Anyway, once I arrived at the cave, all was forgotten and it was well worth the effort. When one thinks of caves in Slovenia, of course the world-famous Postojna caves and the UNESCO listed Skocjan caves are the ones that immediately spring to mind. Slovenia, though, actually has over 10,000 registered caves, and to think that those are the ones that are known about, who knows what else lurks in the mysterious underworld. Many of them are largely unexplored whilst others, those that are open to the public, are not as vast as the aforementioned ones, but nonetheless each offers an intriguing glimpse into the underground karst world. Hell’s Cave is no exception, and the highlight is most certainly the 4m waterfall which is actually inside the cave, the only of its kind in the country.

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The Ponikvica stream carved out the cave and runs through it throughout the part that is now open to the public. It is well-equipped with boardwalks, ladders, lights etc. though very narrow in places and quite a lot of ducking is required for anyone over a few feet tall (oops, metres tall – still can’t get to grips with European metric measurements!). The name of the cave originates from the rocks at the entrance to the cave which, with a bit of imagination, appear to form the shape of the devil and additionally, during the winter when the temperature inside is warmer than the outdoor temperature, it appears as if steam is coming from the cave’s entrance.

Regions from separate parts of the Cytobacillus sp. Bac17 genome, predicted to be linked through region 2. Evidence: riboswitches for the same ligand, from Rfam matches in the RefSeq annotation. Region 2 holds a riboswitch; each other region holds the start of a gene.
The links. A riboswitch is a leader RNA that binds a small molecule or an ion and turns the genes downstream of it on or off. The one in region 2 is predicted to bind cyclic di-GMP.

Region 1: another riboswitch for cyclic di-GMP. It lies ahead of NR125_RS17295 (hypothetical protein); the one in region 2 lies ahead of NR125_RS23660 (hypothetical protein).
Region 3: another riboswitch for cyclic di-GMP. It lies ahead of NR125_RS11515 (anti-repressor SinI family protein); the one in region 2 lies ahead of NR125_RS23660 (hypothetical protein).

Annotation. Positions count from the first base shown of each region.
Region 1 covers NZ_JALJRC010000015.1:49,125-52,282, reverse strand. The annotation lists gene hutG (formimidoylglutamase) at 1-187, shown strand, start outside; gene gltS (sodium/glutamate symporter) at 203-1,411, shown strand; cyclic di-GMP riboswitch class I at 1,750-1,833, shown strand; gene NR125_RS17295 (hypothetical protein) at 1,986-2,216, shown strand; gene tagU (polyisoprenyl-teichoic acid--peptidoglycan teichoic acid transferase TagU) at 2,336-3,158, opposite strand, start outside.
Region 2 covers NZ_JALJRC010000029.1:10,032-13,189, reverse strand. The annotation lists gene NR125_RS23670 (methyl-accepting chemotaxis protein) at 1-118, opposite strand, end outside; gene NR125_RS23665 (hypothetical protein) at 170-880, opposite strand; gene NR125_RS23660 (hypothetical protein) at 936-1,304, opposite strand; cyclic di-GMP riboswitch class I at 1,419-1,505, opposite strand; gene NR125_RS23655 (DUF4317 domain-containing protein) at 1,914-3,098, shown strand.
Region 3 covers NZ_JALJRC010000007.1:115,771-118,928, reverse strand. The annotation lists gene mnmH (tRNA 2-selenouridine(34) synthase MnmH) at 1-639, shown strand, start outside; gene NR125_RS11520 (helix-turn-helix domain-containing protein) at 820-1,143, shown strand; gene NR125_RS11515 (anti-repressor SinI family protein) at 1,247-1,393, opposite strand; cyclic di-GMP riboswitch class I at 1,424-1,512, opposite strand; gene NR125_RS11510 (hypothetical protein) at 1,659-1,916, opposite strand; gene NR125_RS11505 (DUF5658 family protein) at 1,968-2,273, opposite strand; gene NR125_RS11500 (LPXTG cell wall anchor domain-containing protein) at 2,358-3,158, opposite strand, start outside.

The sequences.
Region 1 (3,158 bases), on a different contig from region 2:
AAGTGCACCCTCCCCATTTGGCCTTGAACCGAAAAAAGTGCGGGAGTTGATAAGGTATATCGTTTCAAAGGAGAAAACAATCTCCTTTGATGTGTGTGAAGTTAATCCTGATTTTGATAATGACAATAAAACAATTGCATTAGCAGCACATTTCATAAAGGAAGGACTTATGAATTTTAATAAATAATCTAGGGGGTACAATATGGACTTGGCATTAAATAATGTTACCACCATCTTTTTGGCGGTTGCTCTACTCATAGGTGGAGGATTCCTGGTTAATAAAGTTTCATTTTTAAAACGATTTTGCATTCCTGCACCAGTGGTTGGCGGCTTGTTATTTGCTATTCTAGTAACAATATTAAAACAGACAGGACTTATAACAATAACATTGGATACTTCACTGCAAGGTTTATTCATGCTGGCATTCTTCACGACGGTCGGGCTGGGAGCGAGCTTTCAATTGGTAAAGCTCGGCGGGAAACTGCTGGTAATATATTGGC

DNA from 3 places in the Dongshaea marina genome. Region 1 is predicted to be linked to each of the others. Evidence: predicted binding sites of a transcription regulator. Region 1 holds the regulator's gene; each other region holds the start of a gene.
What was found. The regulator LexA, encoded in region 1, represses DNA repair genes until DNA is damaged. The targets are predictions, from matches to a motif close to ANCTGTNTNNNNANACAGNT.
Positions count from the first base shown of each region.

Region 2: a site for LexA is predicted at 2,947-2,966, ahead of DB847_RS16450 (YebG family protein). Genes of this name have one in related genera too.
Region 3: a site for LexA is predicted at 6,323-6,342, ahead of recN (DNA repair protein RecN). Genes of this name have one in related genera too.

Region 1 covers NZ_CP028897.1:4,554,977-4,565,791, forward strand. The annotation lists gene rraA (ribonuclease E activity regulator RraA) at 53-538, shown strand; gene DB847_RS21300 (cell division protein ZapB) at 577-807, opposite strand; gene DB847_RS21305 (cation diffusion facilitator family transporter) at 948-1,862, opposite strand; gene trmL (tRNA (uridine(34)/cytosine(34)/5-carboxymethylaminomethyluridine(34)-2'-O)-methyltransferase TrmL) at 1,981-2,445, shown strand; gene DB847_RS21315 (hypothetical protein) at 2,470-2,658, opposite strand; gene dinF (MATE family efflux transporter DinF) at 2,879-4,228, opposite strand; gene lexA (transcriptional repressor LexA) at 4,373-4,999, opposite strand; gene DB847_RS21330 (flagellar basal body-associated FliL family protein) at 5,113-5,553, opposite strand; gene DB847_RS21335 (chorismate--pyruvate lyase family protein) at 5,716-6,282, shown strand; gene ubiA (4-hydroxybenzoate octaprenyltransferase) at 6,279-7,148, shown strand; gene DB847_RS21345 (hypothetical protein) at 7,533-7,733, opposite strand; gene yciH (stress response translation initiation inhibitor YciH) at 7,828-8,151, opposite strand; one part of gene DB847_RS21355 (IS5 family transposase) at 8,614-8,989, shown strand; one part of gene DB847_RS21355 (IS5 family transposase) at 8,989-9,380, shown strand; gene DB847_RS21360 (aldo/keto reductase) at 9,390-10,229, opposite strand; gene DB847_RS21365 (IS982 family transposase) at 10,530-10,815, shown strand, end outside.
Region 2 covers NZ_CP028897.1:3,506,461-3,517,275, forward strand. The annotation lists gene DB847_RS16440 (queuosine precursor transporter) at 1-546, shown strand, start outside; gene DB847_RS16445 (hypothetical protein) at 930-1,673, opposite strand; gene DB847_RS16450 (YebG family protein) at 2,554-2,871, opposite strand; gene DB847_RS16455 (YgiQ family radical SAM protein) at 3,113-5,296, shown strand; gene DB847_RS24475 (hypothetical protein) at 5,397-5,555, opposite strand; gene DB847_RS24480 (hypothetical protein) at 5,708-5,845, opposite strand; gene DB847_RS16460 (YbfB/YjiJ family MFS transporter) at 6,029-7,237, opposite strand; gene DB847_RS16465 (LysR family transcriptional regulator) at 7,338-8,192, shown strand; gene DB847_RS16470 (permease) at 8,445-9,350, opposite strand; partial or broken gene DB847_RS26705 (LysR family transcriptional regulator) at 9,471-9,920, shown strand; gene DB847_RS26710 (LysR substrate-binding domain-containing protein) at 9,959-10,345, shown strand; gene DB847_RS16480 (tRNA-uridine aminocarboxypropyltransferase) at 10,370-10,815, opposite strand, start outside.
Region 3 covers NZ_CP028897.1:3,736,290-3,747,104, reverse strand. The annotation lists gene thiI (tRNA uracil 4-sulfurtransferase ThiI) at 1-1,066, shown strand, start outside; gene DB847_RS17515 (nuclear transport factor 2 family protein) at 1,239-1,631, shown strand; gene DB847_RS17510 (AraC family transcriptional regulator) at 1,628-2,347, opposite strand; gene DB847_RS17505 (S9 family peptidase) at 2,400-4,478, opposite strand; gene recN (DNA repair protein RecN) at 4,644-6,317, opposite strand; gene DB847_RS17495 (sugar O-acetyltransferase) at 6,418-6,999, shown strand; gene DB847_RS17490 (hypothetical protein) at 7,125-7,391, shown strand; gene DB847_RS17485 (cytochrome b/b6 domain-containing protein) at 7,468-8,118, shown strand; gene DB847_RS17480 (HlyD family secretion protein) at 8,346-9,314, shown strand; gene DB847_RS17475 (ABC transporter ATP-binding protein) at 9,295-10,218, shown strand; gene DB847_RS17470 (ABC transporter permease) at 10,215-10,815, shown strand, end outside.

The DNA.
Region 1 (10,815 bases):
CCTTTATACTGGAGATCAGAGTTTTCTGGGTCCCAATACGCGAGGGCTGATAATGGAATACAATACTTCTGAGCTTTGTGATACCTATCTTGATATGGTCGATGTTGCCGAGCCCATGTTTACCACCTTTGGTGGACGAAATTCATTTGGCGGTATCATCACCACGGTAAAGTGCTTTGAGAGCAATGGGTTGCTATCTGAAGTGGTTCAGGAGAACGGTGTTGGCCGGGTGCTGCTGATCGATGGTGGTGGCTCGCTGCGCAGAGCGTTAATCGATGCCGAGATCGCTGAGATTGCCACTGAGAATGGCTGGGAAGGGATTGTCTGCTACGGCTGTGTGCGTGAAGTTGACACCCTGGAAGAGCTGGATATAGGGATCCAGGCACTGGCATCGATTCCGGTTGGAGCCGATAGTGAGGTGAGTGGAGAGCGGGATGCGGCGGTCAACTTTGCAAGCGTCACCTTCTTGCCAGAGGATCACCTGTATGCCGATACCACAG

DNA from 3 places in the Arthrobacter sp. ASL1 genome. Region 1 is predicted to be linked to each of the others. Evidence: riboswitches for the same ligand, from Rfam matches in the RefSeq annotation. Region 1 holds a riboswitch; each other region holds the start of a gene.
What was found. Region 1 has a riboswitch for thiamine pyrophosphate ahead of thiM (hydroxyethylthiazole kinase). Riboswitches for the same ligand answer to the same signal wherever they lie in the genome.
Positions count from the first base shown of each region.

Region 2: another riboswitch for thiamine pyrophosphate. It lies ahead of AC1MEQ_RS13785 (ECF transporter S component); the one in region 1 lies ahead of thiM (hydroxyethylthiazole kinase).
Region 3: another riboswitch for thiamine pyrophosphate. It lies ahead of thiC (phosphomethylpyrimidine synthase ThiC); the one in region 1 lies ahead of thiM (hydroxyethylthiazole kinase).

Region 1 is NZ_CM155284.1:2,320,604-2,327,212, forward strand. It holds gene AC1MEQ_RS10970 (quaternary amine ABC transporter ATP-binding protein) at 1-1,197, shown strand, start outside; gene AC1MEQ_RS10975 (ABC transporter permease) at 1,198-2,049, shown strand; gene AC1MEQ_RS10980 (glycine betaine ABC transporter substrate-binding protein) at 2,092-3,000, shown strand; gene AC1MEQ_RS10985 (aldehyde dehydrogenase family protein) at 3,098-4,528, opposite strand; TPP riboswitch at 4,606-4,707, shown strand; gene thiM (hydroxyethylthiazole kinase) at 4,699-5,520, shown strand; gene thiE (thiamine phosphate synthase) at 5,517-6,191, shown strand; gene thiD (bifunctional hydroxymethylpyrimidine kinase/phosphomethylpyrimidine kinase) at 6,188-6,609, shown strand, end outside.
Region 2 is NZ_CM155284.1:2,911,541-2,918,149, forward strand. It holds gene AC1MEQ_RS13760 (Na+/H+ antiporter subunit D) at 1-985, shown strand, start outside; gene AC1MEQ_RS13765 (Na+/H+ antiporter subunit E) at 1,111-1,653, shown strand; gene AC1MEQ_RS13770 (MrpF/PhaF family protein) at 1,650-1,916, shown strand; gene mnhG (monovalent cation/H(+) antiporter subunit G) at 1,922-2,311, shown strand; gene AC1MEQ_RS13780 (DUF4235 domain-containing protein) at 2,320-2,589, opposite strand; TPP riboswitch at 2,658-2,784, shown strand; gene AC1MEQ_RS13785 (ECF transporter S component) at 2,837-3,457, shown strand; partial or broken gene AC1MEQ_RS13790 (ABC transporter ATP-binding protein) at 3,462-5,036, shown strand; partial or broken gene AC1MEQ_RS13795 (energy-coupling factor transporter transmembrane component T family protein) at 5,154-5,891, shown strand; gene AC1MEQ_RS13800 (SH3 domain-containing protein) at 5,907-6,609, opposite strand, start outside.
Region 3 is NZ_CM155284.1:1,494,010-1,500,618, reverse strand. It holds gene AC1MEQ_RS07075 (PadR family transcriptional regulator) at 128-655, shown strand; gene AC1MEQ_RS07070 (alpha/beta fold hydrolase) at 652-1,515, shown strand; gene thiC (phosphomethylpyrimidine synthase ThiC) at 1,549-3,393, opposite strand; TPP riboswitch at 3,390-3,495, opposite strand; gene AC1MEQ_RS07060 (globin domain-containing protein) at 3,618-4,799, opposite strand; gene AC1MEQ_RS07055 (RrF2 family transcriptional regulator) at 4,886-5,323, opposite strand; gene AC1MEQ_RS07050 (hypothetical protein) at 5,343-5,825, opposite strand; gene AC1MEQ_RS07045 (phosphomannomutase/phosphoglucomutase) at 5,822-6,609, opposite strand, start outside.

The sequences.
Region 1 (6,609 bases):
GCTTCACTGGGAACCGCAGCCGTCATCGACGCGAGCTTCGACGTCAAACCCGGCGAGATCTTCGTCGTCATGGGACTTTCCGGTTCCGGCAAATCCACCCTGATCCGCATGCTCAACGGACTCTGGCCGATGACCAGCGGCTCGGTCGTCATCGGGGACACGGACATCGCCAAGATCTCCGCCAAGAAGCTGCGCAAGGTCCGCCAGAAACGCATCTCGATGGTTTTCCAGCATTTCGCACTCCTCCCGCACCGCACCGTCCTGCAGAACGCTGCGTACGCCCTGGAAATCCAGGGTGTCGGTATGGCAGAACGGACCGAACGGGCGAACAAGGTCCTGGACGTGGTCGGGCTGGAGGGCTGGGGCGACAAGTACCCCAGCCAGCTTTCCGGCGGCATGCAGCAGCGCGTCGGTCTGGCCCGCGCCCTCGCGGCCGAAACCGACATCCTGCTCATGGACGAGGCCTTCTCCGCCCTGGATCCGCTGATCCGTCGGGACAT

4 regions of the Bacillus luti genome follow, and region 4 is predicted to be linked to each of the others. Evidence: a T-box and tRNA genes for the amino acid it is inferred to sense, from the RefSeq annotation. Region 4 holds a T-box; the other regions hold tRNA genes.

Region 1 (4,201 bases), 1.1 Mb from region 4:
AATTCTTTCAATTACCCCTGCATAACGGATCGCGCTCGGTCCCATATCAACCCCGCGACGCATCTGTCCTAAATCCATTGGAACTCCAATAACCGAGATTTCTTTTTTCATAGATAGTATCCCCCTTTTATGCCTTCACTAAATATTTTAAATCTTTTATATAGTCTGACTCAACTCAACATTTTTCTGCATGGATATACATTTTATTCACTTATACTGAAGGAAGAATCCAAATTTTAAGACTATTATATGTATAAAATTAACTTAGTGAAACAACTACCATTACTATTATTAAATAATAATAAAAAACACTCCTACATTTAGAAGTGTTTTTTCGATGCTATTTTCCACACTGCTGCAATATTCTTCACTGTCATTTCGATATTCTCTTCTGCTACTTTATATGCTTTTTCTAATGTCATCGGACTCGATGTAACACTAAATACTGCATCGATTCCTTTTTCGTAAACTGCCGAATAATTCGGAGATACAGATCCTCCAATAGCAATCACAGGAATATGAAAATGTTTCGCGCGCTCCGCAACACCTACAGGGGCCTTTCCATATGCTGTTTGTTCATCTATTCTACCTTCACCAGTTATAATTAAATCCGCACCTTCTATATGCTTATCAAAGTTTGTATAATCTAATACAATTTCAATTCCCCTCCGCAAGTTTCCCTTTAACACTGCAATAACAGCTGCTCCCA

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Guided tours of the cave are available daily on the hour, from 10am-5pm from 1st April – 30th September; in March and October it is only open at weekends with the last tour at 4pm. During our group’s tour, we witnessed a pair of sleeping bats, yet to wake up from their winter hibernations, as well as a crab-like creature which is at home in the stream within the cave. Following the tour I took a walk on the forest nature trail which begins at the entrance to the cave and is easy to follow; just follow the green owls! The 2km circular trail takes less than 30 minutes and is nice way to begin, or end, a visit to the cave.

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Nearby is a Roman Necropolis which I had also planned to visit but on this occasion was unable to since the monuments are still covered up for the winter period. About 2000 years ago a Roman road ran through the area around Šempeter and the necropolis, discovered quite by chance in 1952, is considered the most important of the remains from the Roman era, not just in Slovenia, but in Central Europe. So, it will, for the time being, remain on my lists of ‘places to go’ and about which I hope to write about some time soon – I’ll go equipped with a map next time though!